|Publication number||US6697168 B2|
|Application number||US 09/740,650|
|Publication date||24 Feb 2004|
|Filing date||18 Dec 2000|
|Priority date||18 Jun 1998|
|Also published as||DE19826986A1, DE19826986C2, US20010005270, WO1999066708A1|
|Publication number||09740650, 740650, US 6697168 B2, US 6697168B2, US-B2-6697168, US6697168 B2, US6697168B2|
|Inventors||Jörg Olaf Von Wechgeln|
|Original Assignee||Heidelberger Druckmaschinen Ag|
|Export Citation||BiBTeX, EndNote, RefMan|
|Patent Citations (10), Referenced by (2), Classifications (13), Legal Events (4)|
|External Links: USPTO, USPTO Assignment, Espacenet|
This is a continuation of copending International Application PCT/DE99/01347, filed May 4, 1999, which designated the United States.
The present invention relates to the field of electronic image reproduction, and to a method for calibrating image recording equipment in which raster areas, such as images or chromatic components are recorded on a recording medium, for example on film or on a printing plate, pixel-by-pixel, in lines, by use of at least one exposure beam which is produced in an exposure unit.
German Patent DE 43 03 081C describes a method and a device for exposure calibration of recording equipment, in which so-called contone data are recorded by an exposure unit. The term contone data refers to image data with a resolution of, for example, 8 bits and which has been obtained by sampling or scanning half-tone images. The calibration can be carried out in the exposure unit itself or in an upstream raster image processor (RIP) in which the image data are prepared for recording. The purpose of the calibration is to correct the exposure characteristic of the exposure source and the film characteristic, such that the raster points are reproduced in the correct area coverage on exposure. The calibration is no problem with contone image data. If, for example, 50% of the image is blackened, and the aim is also to expose the image with 50% area coverage, a look-up table, which contains the correction values, is produced for linearization. A step wedge is exposed and measured using the image recording equipment in order to produce the look-up table. This confirms what correction values are required in order to produce a specific area coverage on the film. The look-up table is used to vary the drive to the exposure source such that the film is blackened with 50% area coverage. This thus results in linearization that allows the image recording equipment to record the correct tone levels of the image. However, this method does not allow calibration of the recording equipment to be carried out when the recording equipment is actuated using line data, for example using binary data (bit map). The resolution of this bit map corresponds to the resolution of the exposure beam. Line data are image data which have been obtained by sampling or scanning line drawings, text, graphics or raster images, and are stored in the form of a bit map, with the raster points likewise being in the form of line data. However, the linearization process for contone data cannot be applied to such line data, since the contone data would have 8-bit resolution.
Published, European Patent Application EP 0 734 151A1 describes a method for producing a frequency-modulated raster, in which the smallest raster points vary somewhat in size and shape. This minimizes the losses of the printing range in the very bright and very dark tones, which are caused by overexposure during film exposure and by dot growth during printing, and adequately fine graduations of the gray levels are maintained in these tonal-value areas. However, the method is not suitable for tonal-value calibration of a recording appliance that is actuated using line data.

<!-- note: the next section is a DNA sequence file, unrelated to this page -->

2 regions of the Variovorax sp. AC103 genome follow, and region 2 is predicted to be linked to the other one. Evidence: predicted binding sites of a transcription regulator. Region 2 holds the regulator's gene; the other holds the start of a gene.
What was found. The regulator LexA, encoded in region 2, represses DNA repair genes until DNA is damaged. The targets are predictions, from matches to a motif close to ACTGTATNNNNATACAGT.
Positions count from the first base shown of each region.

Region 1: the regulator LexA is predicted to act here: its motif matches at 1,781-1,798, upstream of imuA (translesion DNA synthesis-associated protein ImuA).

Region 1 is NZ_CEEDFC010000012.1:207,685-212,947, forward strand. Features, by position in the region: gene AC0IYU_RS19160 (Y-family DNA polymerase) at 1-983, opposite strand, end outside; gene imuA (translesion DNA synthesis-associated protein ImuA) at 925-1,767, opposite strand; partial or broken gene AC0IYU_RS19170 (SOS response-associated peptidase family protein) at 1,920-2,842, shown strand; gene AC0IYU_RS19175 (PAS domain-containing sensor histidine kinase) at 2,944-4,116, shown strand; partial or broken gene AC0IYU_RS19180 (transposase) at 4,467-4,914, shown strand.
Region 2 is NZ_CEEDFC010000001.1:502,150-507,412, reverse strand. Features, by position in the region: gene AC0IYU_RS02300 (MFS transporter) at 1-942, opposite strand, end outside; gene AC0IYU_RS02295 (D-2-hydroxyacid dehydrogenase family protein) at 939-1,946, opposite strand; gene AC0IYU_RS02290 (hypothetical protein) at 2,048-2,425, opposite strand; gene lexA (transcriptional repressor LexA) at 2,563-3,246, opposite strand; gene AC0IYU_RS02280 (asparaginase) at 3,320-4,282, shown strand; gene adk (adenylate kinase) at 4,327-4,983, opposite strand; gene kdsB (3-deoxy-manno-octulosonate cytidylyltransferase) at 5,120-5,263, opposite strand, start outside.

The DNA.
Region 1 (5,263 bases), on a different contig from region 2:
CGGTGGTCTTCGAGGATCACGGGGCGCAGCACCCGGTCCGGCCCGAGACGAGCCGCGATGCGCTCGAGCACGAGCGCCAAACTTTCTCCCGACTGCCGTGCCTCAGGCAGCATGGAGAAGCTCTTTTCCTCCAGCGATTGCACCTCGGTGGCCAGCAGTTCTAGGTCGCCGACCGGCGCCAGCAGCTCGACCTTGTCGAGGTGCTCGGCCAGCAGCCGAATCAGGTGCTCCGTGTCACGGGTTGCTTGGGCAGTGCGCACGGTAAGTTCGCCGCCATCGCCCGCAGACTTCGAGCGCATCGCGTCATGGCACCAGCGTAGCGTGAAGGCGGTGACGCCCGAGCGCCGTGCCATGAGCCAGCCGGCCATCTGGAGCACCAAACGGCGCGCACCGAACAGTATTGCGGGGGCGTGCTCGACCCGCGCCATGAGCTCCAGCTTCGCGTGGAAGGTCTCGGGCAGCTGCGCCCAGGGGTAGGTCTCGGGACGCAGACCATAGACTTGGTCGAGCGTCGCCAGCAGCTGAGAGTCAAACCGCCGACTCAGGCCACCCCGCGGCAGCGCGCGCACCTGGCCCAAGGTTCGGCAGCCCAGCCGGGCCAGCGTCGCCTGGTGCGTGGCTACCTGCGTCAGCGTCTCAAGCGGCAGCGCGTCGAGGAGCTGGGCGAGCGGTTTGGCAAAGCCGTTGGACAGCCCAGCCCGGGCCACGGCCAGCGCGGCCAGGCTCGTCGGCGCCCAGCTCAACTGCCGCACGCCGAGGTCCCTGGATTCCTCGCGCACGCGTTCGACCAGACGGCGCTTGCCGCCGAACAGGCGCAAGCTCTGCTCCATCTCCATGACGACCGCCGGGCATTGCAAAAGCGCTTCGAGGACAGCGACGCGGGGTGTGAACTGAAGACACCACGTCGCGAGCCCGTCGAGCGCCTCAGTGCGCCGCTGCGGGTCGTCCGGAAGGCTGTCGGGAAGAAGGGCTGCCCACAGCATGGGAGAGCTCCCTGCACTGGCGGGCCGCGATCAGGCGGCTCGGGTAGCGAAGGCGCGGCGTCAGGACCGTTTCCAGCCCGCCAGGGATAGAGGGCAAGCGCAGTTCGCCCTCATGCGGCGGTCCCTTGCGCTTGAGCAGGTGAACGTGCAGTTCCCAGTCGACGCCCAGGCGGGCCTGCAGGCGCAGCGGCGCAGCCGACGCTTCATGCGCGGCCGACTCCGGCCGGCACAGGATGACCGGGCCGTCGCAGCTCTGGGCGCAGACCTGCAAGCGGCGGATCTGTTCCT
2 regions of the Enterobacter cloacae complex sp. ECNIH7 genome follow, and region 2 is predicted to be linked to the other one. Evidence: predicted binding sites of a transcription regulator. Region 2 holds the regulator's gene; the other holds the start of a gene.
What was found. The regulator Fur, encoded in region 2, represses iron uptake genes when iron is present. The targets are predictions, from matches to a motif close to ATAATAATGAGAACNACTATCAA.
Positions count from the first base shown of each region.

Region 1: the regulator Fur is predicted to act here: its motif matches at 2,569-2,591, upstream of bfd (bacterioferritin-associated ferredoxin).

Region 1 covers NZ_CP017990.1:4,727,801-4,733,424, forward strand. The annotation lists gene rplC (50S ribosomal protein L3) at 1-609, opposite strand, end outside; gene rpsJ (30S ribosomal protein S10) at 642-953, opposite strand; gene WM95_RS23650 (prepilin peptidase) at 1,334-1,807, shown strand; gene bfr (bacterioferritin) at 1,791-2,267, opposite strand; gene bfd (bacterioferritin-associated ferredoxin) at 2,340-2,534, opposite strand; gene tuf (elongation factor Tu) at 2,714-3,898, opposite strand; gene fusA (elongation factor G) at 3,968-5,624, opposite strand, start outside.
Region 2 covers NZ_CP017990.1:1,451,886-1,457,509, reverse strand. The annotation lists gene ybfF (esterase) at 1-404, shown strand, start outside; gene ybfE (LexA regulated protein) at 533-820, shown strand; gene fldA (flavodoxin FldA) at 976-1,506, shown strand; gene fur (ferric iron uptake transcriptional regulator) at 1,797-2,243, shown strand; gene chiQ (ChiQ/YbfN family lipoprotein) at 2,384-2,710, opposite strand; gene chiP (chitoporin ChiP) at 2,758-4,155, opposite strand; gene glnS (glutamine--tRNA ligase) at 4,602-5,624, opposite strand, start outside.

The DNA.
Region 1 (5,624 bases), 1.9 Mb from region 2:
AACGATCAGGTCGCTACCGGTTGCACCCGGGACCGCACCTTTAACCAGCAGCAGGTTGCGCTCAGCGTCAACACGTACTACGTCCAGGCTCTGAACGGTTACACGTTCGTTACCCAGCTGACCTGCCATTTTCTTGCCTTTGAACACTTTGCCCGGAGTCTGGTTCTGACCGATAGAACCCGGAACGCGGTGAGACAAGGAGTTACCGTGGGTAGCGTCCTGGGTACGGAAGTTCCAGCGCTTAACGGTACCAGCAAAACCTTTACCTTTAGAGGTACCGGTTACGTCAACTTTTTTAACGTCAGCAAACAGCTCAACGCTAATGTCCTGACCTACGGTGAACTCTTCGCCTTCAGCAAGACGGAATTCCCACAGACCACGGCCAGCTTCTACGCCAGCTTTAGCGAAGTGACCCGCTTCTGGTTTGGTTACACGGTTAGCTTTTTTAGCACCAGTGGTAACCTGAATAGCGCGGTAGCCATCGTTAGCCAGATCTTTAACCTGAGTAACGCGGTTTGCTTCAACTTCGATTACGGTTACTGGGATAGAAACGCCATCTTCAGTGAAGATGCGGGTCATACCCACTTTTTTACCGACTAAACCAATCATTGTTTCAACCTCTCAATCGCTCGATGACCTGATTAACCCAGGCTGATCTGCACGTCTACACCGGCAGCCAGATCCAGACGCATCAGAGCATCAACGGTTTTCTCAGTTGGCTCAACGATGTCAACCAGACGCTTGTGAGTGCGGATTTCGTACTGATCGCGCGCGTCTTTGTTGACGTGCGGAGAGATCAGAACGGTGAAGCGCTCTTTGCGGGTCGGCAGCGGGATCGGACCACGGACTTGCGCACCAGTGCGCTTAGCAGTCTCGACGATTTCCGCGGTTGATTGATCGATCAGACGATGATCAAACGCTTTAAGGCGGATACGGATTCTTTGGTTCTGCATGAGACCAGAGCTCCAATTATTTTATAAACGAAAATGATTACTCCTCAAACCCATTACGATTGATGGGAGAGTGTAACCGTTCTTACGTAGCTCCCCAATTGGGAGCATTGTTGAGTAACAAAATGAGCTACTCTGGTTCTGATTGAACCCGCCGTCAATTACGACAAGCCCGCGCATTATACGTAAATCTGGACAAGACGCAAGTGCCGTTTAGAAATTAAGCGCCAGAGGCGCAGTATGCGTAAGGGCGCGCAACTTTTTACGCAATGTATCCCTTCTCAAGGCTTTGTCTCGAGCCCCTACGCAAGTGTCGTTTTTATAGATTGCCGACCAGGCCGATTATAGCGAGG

It is accordingly an object of the invention to provide a method for calibrating image recording equipment that overcomes the above-mentioned disadvantages of the prior art methods of this general type.
The invention is based on the object of specifying a method for calibrating image recording equipment, by which the recording equipment can be calibrated even when the image recording equipment is actuated using line data. A further object of the invention is to be able to carry out gradation corrections in order to correct the image.
With the foregoing and other objects in view there is provided, in accordance with the invention, a method for calibrating image recording equipment on a basis of a previously determined raster percentage value correction function, in which raster areas are recorded in a form of raster points on a recording medium, pixel-by-pixel, in lines by at least one exposure beam produced in an exposure unit. The method includes the steps of splitting an image, which is stored as a bit map and is composed of line data, into fields; averaging each field for determining a raster percentage value; determining a change to the raster percentage value from the raster percentage value correction function; and carrying out the change to the raster percentage value, depending on a change direction, by one of erosion and dilatation of raster points in the field.
In accordance with an added feature of the invention, there are the steps of calculating parameters required for the change in advance and storing the parameters in a change table; and reading the parameters associated with the raster percentage value from the change table.
In accordance with an additional feature of the invention, there is the step of splitting the image into fields of equal size.
In accordance with another feature of the invention, each of the fields covers approximately one raster grid interval.
In accordance with a further feature of the invention, there is the step of using a surrounding area which is larger than a field size for the averaging.